An Exoplanet in Our Neck of the Woods!

SO’s HARPS instrument finds Earth-mass exoplanet orbiting Alpha Centauri B

European astronomers have discovered a planet with about the mass of the Earth orbiting a star in the Alpha Centauri system — the nearest to Earth. It is also the lightest exoplanet ever discovered around a star like the Sun. The planet was detected using the HARPS instrument on the 3.6-metre telescope at ESO’s La Silla Observatory in Chile. The results will appear online in the journal Nature on 17 October 2012.

Most pleased, yes?

The European team detected the planet by picking up the tiny wobbles in the motion of the star Alpha Centauri B created by the gravitational pull of the orbiting planet [2]. The effect is minute — it causes the star to move back and forth by no more than 51 centimetres per second (1.8 km/hour), about the speed of a baby crawling. This is the highest precision ever achieved using this method.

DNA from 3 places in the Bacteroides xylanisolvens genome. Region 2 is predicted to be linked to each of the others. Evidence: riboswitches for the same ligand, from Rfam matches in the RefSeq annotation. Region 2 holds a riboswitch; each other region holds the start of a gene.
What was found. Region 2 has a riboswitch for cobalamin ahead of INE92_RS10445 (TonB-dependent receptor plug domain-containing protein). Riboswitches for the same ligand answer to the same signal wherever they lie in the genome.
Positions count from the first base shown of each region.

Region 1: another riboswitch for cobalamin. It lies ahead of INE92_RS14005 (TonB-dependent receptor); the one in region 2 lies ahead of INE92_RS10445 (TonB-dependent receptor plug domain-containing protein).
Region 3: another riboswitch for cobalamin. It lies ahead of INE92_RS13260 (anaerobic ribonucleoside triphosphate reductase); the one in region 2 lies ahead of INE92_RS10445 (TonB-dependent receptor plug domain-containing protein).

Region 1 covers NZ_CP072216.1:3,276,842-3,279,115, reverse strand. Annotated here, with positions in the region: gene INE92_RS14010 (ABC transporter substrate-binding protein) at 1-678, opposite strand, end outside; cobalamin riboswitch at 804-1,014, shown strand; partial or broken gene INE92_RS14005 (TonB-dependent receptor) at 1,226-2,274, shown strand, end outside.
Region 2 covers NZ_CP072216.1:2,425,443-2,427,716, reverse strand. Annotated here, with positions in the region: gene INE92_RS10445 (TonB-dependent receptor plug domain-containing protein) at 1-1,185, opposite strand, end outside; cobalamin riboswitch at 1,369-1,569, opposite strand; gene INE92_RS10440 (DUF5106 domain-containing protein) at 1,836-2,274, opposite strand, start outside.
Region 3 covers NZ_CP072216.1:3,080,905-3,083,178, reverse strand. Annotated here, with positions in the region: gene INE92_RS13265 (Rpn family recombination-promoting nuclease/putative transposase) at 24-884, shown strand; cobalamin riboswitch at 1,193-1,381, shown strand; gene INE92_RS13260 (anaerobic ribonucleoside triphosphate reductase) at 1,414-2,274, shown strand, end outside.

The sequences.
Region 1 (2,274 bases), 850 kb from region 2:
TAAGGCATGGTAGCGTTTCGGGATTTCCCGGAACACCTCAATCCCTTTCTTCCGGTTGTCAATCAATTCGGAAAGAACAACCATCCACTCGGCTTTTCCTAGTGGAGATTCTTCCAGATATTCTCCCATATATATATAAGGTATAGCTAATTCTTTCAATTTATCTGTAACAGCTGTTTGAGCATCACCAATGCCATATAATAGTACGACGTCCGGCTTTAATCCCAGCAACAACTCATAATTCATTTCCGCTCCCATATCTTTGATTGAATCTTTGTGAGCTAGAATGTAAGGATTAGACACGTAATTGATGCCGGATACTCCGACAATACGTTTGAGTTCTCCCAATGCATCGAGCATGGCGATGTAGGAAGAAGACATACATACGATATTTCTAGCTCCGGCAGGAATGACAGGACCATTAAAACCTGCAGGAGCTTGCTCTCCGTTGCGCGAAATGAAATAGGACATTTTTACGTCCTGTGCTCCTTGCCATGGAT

Alpha Centauri B is very similar to the Sun but slightly smaller and less bright. The newly discovered planet, with a mass of a little more than that of the Earth [3], is orbiting about six million kilometres away from the star, much closer than Mercury is to the Sun in the Solar System. The orbit of the other bright component of the double star, Alpha Centauri A, keeps it hundreds of times further away, but it would still be a very brilliant object in the planet’s skies.

This is one of the first cases in which an earth sized planet has been located around a sun-like star, making it an exciting find.  The only problem is – being only about 3.6 million miles away from its star (we are 93 million), it’s extremely unlikely that there’s any life poking around there.  So, it would seem that we still haven’t yet found our sister planet … which, in my opinion, is good since we clearly don’t understand how to take care of the place we have now.

In the meantime, I need to make sure I live long enough to see us get there …

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